Eat for Less



Food is one area
in the budget
where families can save the most money.

  • Coupons. Coupons are for name-brand items, which are more expensive than off-brands.
  • Convenience Foods. This food generally costs twice as much as the same thing made from scratch.
  • Bulk Food. The bulk bin section of grocery stores is cheaper and more environmentally friendly than food purchased in expensive packaging.

What You Can Do
  • Cook from Scratch.
    • Restaurants cost 6 to 10 times more than cooking from scratch.
    • Frozen meals cost 4 times more than home-cooked meals.
    • Prepackaged mixes are 3 times more than scratch.
    • Pre-cut foods cost twice as much as doing your own slicing.
    • Baking from scratch takes about the same amount of time as using baking mixes.
    • Snacks such as homemade cookies and popcorn save money.
  • Calculators. Use a small calculator to help figure out an item's price per unit. Even if something is on sale, the sale is not always the least expensive alternative.
  • Plan Family Dinners. Begin with the items a store has on sale that week. Those sale items are advertised in the newspaper and are also available online. Many different meals can be made from one item; such as a chuck roast being used in pot roast, beef stew, chili, tacos, beef stroganoff, and fajitas. Planning dinners helps in buying food you are going to eat that week, planning to have and eat leftovers, reducing waste and impulse-buying.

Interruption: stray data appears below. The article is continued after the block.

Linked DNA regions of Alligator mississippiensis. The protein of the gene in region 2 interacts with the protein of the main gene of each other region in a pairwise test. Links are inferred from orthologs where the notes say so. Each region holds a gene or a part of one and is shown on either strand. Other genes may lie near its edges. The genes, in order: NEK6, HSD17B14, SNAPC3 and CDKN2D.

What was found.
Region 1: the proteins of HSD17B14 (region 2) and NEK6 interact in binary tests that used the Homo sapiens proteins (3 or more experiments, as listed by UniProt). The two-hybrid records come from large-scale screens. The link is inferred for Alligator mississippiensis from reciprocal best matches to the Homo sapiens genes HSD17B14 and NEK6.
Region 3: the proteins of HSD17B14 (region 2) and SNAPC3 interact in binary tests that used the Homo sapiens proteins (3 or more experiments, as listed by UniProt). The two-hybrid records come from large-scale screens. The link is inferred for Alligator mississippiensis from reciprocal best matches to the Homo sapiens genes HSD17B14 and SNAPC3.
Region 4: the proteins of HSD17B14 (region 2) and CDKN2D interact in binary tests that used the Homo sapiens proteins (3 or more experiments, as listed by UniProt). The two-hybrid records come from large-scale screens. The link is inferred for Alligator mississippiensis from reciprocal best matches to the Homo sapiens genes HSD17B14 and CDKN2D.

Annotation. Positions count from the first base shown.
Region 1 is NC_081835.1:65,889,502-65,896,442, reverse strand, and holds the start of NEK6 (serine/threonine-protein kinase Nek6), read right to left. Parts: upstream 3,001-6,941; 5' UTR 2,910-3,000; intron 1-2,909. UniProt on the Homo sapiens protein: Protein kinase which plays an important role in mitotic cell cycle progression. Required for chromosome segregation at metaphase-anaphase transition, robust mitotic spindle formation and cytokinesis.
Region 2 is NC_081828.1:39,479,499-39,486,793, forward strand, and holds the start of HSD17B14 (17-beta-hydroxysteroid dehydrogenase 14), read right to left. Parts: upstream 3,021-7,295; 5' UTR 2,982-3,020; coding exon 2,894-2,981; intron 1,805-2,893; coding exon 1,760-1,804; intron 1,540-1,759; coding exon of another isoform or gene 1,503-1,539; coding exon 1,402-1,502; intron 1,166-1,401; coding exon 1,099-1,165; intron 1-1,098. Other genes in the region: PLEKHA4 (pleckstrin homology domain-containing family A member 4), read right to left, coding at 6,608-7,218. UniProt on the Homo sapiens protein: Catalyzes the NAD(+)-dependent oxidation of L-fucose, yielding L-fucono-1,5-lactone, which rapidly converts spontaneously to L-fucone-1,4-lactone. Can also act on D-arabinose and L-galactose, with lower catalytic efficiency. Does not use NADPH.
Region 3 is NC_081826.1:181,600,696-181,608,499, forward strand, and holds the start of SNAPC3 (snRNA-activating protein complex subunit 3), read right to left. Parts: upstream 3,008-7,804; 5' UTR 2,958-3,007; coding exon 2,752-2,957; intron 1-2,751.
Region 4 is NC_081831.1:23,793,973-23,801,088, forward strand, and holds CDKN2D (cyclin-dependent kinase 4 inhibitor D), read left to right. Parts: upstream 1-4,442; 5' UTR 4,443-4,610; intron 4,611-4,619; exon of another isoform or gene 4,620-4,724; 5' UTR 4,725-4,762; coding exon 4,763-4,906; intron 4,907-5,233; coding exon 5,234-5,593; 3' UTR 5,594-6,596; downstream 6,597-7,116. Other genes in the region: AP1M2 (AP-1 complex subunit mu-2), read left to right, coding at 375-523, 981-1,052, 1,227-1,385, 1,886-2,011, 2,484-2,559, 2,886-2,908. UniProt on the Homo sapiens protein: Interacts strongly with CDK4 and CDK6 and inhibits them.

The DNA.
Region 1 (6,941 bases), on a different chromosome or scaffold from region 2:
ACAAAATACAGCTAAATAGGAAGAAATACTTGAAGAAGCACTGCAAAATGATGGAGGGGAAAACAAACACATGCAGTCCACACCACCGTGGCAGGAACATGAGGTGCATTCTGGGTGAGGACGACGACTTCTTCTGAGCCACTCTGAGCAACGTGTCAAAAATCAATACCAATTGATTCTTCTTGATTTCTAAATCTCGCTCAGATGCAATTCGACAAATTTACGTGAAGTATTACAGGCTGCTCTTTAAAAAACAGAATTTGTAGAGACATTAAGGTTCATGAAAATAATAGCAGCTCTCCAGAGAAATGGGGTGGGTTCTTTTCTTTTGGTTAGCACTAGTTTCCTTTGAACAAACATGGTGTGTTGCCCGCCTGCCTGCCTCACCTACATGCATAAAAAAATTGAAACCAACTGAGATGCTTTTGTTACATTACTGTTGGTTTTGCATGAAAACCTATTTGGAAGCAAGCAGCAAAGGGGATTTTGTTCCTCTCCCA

• Shop with a List. Surveys show that people who shop with a list are more efficient, save time and make fewer impulse purchases. Shoppers spend an average of $20 on impulse every time they go to a store; so, reduce your shopping trips to once a week.
  • Children benefit when they help plan menus and take turns cooking one meal a week.
  • Purchase local food from farmers or farmers' markets. Local food is usually fresher, tastes better, is cheaper, and supports the local economy (than food trucked or flown in from thousands of miles away.)
  • Raise a garden a great family activity.
Local Organizations
Additional Resources

TANF (Temporary Assistance for Needy Families)

Federal program (formerly Welfare) designed to help needy families achieve self-sufficiency.
80,000 people in Washington receive TANF, including 55,000 children (2015)
(202) 401-9275 (Help for Families)
http://www.acf.hhs.gov/programs/ofa/programs/tanf